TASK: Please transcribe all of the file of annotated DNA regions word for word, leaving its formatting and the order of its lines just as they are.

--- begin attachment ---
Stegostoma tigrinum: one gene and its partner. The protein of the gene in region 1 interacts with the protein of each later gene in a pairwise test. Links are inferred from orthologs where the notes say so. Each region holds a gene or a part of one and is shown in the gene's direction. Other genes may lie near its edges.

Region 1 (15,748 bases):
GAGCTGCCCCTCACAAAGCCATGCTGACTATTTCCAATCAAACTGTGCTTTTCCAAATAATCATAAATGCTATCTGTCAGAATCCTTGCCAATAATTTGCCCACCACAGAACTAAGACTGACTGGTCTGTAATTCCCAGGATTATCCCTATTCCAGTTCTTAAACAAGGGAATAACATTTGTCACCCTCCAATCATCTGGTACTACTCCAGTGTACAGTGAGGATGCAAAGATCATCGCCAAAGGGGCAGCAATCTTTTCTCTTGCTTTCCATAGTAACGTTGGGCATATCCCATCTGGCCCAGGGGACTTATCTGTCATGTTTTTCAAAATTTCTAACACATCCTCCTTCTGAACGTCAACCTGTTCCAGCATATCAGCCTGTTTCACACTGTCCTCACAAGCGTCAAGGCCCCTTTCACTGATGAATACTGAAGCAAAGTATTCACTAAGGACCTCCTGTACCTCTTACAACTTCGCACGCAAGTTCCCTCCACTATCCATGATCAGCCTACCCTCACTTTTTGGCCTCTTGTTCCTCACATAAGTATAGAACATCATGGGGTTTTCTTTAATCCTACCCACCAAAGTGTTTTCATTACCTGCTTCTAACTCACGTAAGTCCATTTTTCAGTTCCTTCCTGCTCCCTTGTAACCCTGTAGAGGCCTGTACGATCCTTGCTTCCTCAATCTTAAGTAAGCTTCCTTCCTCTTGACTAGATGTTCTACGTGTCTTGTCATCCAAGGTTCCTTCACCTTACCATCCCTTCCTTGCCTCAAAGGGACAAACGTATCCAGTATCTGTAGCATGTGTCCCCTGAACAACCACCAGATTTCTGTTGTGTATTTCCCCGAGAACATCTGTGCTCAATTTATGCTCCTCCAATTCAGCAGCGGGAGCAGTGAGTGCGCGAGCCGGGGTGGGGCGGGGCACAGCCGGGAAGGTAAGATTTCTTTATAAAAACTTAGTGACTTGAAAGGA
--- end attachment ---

Stegostoma tigrinum: one gene and its partner. The protein of the gene in region 1 interacts with the protein of each later gene in a pairwise test. Links are inferred from orthologs where the notes say so. Each region holds a gene or a part of one and is shown in the gene's direction. Other genes may lie near its edges.

Region 1 (15,748 bases):
GAGCTGCCCCTCACAAAGCCATGCTGACTATTTCCAATCAAACTGTGCTTTTCCAAATAATCATAAATGCTATCTGTCAGAATCCTTGCCAATAATTTGCCCACCACAGAACTAAGACTGACTGGTCTGTAATTCCCAGGATTATCCCTATTCCAGTTCTTAAACAAGGGAATAACATTTGTCACCCTCCAATCATCTGGTACTACTCCAGTGTACAGTGAGGATGCAAAGATCATCGCCAAAGGGGCAGCAATCTTTTCTCTTGCTTTCCATAGTAACGTTGGGCATATCCCATCTGGCCCAGGGGACTTATCTGTCATGTTTTTCAAAATTTCTAACACATCCTCCTTCTGAACGTCAACCTGTTCCAGCATATCAGCCTGTTTCACACTGTCCTCACAAGCGTCAAGGCCCCTTTCACTGATGAATACTGAAGCAAAGTATTCACTAAGGACCTCCTGTACCTCTTACAACTTCGCACGCAAGTTCCCTCCACTATCCATGATCAGCCTACCCTCACTTTTTGGCCTCTTGTTCCTCACATAAGTATAGAACATCATGGGGTTTTCTTTAATCCTACCCACCAAAGTGTTTTCATTACCTGCTTCTAACTCACGTAAGTCCATTTTTCAGTTCCTTCCTGCTCCCTTGTAACCCTGTAGAGGCCTGTACGATCCTTGCTTCCTCAATCTTAAGTAAGCTTCCTTCCTCTTGACTAGATGTTCTACGTGTCTTGTCATCCAAGGTTCCTTCACCTTACCATCCCTTCCTTGCCTCAAAGGGACAAACGTATCCAGTATCTGTAGCATGTGTCCCCTGAACAACCACCAGATTTCTGTTGTGTATTTCCCCGAGAACATCTGTGCTCAATTTATGCTCCTCCAATTCAGCAGCGGGAGCAGTGAGTGCGCGAGCCGGGGTGGGGCGGGGCACAGCCGGGAAGGTAAGATTTCTTTATAAAAACTTAGTGACTTGAAAGGA